Sacked Border Force Commissioner Roman Quaedvlieg has defended his use of text messages amid claims he sent 14,000 to his girlfriend in a year.
In an unprecedented move, he was sacked on Thursday after helping his girlfriend get a job in Border Force.
But Mr Quaedvlieg continues to defend his position, hitting back today over the media report about extraordinary use of text messages with his girlfriend.
“Most senior public servants use messaging applications as an essential component of their job. I personally send and receive tens of thousands of messages across various platforms over any given year as part of my official duties,” he said in a statement on Friday.
“Officials are also entitled to use their official devices for reasonable private use in recognition that their public lives often consume significant portions of their time and they, like most people, have a need or want to communicate with loved ones, or to conduct minor private household transactions while engaged in work duties,” the statement said.
The amount of text messages roughly works out to 38 a day, or three every two hours for a year.
But Mr Quaedvlieg said he had never been given a “verified total number, or a breakdown of messages sent and/or received” as part of the investigation into his conduct.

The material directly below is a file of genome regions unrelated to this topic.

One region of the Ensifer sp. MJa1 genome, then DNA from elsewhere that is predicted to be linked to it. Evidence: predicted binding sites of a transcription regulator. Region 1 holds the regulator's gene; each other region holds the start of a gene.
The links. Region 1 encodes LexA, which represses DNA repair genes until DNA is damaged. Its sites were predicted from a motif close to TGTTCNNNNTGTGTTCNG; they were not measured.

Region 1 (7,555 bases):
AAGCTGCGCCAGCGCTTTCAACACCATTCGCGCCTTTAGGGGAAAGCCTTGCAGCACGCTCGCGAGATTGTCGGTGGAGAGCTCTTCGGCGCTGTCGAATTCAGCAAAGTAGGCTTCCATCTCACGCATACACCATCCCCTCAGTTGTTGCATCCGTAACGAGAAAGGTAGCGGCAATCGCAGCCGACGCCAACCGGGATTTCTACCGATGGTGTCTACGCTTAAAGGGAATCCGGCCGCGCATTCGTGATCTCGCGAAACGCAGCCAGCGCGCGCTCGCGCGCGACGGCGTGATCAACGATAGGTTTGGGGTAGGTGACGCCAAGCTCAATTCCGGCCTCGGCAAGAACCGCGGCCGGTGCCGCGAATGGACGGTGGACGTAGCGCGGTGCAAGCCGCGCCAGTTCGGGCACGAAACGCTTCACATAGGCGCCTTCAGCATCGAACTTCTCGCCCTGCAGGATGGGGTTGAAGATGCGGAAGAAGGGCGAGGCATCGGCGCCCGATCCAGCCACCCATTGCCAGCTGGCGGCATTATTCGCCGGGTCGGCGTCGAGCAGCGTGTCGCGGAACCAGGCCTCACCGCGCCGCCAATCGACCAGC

And he argued the text message issue did not form any part of the reasons for his sacking that were tabled in Parliament on Thursday.
When the grounds for his dismissal were presented on Thursday, Mr Quaedvlieg issued a statement reiterating previous denials.
The Government’s statement of reasons for sacking him included that he failed to disclose a relationship with a woman who was seeking employment with the force when he was in a position to influence the recruitment decision.
It also found he made a false statement to the Immigration Minister about the relationship.
His sacking ends a drawn-out and expensive internal investigation that will trigger a restructure in Peter Dutton’s new super-ministry, Home Affairs.
Mr Quaedvlieg, a former chief police officer in the ACT, was the inaugural Border Force Commissioner.
As one of Australia’s highest-paid public servants, he earned more than $500,000 on leave while the PM&C and the Commission for Law Enforcement Integrity investigated his conduct.